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German Chancellor Angela Merkel — also a member of the conservative party — quickly rejected his proposal. After meeting with Ukrainian President Volodymyr Zelensky in Berlin on Tuesday, she emphasized that sanctions would remain in place unless Ukraine’s territorial sovereignty was restored and “Crimea returns to Ukraine.” Merkel has found allies against Russia not just in the E.U.’s more liberal corners, including France, Britain and the Netherlands, but also in Poland’s far-right populist government.

There’s also the option of a middle road between Merkel’s firm stance and other populists’ demands to entirely drop sanctions that would require more concessions from both Ukraine and Russia. Originally, the “Minsk Agreements” and subsequent protocols that were negotiated early in the conflict were supposed to be that path.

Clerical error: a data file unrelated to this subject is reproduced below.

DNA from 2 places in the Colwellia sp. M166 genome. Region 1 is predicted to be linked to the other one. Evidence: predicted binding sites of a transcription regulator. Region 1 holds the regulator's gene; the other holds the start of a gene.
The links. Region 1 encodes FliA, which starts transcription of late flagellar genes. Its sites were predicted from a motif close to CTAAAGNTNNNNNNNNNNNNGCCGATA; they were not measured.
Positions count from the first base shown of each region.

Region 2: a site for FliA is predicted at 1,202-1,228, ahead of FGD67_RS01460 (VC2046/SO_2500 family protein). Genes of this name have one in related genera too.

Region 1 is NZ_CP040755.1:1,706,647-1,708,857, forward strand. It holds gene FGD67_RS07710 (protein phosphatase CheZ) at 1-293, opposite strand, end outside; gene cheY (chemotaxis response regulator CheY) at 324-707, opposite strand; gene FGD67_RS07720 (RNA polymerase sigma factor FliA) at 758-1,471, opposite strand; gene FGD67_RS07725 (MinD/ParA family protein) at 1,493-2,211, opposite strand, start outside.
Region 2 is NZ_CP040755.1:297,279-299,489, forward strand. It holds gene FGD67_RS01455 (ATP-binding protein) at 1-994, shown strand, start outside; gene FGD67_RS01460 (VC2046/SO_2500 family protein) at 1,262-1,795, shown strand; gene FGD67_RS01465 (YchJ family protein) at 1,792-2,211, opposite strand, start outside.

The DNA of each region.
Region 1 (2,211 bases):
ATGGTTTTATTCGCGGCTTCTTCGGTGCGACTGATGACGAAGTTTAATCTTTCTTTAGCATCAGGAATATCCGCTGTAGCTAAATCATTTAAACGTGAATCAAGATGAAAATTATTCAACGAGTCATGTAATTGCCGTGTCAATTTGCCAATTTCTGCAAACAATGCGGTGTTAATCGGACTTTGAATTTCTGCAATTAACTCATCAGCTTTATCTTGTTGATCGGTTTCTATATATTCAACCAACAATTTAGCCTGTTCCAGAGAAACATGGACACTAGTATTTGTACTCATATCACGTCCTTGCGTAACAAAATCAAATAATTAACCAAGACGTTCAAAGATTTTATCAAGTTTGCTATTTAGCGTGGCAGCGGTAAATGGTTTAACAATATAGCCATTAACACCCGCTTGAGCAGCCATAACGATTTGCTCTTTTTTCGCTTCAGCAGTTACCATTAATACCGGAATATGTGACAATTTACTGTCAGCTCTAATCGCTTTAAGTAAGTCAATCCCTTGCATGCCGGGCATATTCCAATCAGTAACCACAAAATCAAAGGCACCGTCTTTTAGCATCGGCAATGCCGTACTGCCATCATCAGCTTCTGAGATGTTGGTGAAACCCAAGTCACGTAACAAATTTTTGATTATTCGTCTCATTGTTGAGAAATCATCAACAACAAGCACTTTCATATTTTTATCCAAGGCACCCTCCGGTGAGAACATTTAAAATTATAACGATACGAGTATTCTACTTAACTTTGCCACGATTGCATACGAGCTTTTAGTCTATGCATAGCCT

It hasn’t turned out that way. Russia has been accused of violating those agreements, and former Ukrainian president Petro Poroshenko voiced opposition to some of the terms, including the idea of giving the eastern Ukrainian region of Donbass a special status instead of allowing Kiev to regain full control.

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April’s election of the former comedian Zelensky as Ukrainian president could give both sides a chance to reboot talks. Before Zelensky’s electoral victory, a key Putin ally in Ukraine suggested that new talks may result in the handing back of Donbass to Kiev in return for the lifting of sanctions against Russia. But any agreement that would allow Russia to remain in control of Crimea while having sanctions dropped probably would meet resistance in a number of European capitals. And without European support, Ukraine would hardly be able to propose a deal acceptable to the Kremlin.

While Zelensky may have to make the first move, how far he can go will also depend on leaders in countries such as Germany, France, Italy and the Netherlands — where a trial of the four MH17 suspects is to begin in March.